Avaliar o efeito da completa ausência de contração muscular na cartilagem humana normal na presença de movimento articular.


Pacientes com lesão completa da medula espinal foram incluídos. Todos os pacientes foram submetidos à ressonância magnética (RM) em ambos os joelhos assim que as condições clínicas foram estabilizadas e depois de seis meses da lesão inicial. Todos os pacientes receberam tratamento de reabilitação que incluía movimentos passivos para exercitar os membros inferiores duas vezes por dia. RMs foram analisadas por dois radiologistas com experiência em doenças musculoesqueléticas. As regiões de interesse consideradas foram as facetas da patela e a tróclea e os tempos de relaxamento T2 foram calculados. A área da cartilagem abaixo dos valores de relaxamento em T2 foi calculada e padronizada.


Foram incluídos 14 pacientes com lesão medular completa, porém apenas oito concordaram em participar do estudo e assinaram o termo de consentimento informado. Dois pacientes não puderam fazer RM dos joelhos devido às condições clínicas. RM inicial foi feita em seis pacientes. Após seis meses, apenas dois pacientes fizeram a segunda RM de ambos os joelhos. Ambos estavam em condição neurológica classificada como Frankel A. Um aumento dos valores em T2 no sexto mês foi observado em ambos os joelhos, especialmente na articulação patelofemoral.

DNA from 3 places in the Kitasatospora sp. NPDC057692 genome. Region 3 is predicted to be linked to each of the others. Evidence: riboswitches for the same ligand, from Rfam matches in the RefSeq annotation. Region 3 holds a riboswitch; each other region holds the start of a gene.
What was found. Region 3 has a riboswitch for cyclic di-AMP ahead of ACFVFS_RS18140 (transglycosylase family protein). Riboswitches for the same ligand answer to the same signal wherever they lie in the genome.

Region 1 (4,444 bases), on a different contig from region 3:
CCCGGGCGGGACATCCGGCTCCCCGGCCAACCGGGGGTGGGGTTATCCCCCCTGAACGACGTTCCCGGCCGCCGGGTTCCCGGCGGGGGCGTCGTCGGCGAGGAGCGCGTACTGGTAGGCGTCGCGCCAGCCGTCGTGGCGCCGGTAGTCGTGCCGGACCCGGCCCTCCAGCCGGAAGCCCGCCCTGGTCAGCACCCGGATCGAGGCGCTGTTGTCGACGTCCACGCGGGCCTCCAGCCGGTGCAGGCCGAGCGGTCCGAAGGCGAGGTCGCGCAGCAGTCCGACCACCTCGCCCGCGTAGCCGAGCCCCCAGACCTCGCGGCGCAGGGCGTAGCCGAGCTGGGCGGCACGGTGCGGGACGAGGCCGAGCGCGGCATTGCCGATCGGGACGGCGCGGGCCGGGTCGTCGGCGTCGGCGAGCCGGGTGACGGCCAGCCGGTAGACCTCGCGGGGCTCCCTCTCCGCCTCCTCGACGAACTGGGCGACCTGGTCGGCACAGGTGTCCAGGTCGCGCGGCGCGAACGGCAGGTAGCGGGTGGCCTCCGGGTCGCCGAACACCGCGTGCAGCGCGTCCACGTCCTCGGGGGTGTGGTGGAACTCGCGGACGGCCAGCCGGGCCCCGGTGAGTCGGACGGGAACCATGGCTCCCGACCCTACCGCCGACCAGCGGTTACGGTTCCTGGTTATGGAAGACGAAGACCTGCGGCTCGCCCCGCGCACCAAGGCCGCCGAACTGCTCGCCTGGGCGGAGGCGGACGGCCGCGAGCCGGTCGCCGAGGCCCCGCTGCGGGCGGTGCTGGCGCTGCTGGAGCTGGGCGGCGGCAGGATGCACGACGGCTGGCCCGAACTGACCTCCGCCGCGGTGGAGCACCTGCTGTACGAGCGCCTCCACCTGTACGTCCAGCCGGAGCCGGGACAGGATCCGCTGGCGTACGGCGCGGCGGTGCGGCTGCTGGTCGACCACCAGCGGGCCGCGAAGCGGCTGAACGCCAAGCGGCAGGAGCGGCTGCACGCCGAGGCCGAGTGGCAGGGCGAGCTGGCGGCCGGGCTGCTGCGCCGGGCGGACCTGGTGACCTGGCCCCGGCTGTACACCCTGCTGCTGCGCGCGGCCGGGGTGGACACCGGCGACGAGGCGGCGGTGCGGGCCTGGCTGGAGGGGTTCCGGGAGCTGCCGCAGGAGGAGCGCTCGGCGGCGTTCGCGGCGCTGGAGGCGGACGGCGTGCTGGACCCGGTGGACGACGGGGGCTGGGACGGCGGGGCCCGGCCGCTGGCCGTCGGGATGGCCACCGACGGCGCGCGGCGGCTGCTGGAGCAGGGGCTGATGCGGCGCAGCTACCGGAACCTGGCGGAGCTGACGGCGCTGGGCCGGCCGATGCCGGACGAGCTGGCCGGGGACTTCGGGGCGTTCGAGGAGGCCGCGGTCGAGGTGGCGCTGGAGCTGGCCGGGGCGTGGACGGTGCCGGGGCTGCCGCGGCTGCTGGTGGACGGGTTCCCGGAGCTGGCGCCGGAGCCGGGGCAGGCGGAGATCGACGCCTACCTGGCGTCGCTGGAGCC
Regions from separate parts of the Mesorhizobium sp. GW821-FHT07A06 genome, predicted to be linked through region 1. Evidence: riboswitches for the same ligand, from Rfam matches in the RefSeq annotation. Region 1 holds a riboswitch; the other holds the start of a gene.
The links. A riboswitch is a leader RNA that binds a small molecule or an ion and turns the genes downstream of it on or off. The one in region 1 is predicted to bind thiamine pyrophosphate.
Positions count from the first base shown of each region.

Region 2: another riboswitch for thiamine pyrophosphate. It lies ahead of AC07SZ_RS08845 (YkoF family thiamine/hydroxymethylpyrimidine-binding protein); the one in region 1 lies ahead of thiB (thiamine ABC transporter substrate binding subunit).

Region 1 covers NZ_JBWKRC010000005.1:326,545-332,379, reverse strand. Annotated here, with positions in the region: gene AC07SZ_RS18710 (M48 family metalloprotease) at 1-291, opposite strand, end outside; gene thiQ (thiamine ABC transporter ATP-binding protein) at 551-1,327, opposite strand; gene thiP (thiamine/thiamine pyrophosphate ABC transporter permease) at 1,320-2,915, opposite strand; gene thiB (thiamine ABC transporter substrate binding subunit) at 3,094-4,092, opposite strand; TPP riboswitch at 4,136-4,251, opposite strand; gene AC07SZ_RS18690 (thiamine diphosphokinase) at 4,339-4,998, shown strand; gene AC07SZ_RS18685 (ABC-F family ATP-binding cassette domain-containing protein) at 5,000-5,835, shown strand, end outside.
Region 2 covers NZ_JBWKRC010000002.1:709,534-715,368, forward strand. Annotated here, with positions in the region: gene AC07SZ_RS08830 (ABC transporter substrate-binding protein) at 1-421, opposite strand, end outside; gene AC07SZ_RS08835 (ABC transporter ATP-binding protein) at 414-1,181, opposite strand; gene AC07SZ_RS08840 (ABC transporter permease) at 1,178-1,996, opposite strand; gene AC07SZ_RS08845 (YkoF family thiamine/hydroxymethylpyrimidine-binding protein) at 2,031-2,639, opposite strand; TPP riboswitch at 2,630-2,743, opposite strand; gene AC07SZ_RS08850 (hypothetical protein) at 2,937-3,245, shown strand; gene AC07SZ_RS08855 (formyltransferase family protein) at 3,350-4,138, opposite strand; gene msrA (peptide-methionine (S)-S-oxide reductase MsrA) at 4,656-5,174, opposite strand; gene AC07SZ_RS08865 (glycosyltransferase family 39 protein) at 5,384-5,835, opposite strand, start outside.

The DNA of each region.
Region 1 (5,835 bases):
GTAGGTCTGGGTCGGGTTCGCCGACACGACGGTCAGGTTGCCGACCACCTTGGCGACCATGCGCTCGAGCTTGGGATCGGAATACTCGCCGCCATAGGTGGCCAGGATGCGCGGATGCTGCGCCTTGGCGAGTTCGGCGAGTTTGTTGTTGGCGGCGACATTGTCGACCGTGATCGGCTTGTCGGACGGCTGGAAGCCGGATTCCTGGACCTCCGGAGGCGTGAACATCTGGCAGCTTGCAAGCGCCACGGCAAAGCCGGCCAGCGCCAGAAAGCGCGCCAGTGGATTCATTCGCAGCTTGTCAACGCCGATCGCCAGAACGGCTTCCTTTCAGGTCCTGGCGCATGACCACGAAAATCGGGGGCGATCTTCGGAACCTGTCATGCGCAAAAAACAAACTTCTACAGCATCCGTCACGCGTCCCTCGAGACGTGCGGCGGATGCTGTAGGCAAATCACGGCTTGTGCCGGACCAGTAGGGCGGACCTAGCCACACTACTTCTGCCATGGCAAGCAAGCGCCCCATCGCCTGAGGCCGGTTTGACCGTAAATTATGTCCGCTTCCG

A ausência de contração muscular parece ser deletéria à cartilagem do joelho humano normal, mesmo na presença de movimentos articulares normais. Mais estudos com um número maior de pacientes devem ser feitos para confirmar essa hipótese.

Palavras-chave: Trauma medular; Joelho; Cartilagem, articulação; Imagem de ressonância magnética; Contração muscular


Several in vitro and animal studies have shown that a certain amount of mechanical loading and joint movement is required to maintain normal cartilage morphology, biochemical composition, and biomechanical properties.1and2

Spinal cord injury (SCI) causes decreases in muscle mass, cardiovascular fitness, bone density, and unloading due to the absence of muscle contractions.3and4 Previous studies have shown differences in patellar and tibial cartilage thickness, mainly progressive thinning (atrophy), in SCI patients compared with age-matched healthy volunteers due to the absence of normal joint loading and movement.5